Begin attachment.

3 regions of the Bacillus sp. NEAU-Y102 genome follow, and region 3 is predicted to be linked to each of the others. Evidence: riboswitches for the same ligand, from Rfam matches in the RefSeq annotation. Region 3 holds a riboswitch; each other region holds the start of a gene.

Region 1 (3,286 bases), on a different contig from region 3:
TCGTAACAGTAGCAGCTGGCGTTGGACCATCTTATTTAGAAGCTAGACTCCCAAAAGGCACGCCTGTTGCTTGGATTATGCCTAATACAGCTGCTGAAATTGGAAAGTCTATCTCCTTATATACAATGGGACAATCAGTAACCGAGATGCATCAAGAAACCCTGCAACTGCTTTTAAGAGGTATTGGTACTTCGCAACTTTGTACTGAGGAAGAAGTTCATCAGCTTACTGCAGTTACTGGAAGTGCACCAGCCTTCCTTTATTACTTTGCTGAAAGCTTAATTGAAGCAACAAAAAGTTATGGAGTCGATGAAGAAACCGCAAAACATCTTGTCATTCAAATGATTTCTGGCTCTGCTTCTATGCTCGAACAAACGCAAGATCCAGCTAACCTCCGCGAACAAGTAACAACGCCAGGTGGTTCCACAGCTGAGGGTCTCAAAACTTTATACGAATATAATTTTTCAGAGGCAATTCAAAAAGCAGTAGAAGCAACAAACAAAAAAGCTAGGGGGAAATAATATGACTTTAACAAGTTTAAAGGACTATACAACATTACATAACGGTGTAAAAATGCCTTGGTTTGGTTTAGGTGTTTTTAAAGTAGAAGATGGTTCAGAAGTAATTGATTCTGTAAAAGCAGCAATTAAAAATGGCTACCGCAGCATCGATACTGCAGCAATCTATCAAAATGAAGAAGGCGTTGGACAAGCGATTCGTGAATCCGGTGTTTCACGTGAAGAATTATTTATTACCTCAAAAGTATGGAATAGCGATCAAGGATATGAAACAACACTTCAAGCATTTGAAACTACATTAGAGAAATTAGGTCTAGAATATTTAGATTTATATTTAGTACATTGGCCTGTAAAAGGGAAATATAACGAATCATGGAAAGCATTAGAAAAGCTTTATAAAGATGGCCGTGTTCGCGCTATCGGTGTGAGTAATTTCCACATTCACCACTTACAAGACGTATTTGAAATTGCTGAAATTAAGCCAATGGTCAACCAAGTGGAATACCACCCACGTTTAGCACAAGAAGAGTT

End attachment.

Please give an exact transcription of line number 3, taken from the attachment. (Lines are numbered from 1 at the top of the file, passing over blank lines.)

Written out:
TCGTAACAGTAGCAGCTGGCGTTGGACCATCTTATTTAGAAGCTAGACTCCCAAAAGGCACGCCTGTTGCTTGGATTATGCCTAATACAGCTGCTGAAATTGGAAAGTCTATCTCCTTATATACAATGGGACAATCAGTAACCGAGATGCATCAAGAAACCCTGCAACTGCTTTTAAGAGGTATTGGTACTTCGCAACTTTGTACTGAGGAAGAAGTTCATCAGCTTACTGCAGTTACTGGAAGTGCACCAGCCTTCCTTTATTACTTTGCTGAAAGCTTAATTGAAGCAACAAAAAGTTATGGAGTCGATGAAGAAACCGCAAAACATCTTGTCATTCAAATGATTTCTGGCTCTGCTTCTATGCTCGAACAAACGCAAGATCCAGCTAACCTCCGCGAACAAGTAACAACGCCAGGTGGTTCCACAGCTGAGGGTCTCAAAACTTTATACGAATATAATTTTTCAGAGGCAATTCAAAAAGCAGTAGAAGCAACAAACAAAAAAGCTAGGGGGAAATAATATGACTTTAACAAGTTTAAAGGACTATACAACATTACATAACGGTGTAAAAATGCCTTGGTTTGGTTTAGGTGTTTTTAAAGTAGAAGATGGTTCAGAAGTAATTGATTCTGTAAAAGCAGCAATTAAAAATGGCTACCGCAGCATCGATACTGCAGCAATCTATCAAAATGAAGAAGGCGTTGGACAAGCGATTCGTGAATCCGGTGTTTCACGTGAAGAATTATTTATTACCTCAAAAGTATGGAATAGCGATCAAGGATATGAAACAACACTTCAAGCATTTGAAACTACATTAGAGAAATTAGGTCTAGAATATTTAGATTTATATTTAGTACATTGGCCTGTAAAAGGGAAATATAACGAATCATGGAAAGCATTAGAAAAGCTTTATAAAGATGGCCGTGTTCGCGCTATCGGTGTGAGTAATTTCCACATTCACCACTTACAAGACGTATTTGAAATTGCTGAAATTAAGCCAATGGTCAACCAAGTGGAATACCACCCACGTTTAGCACAAGAAGAGTT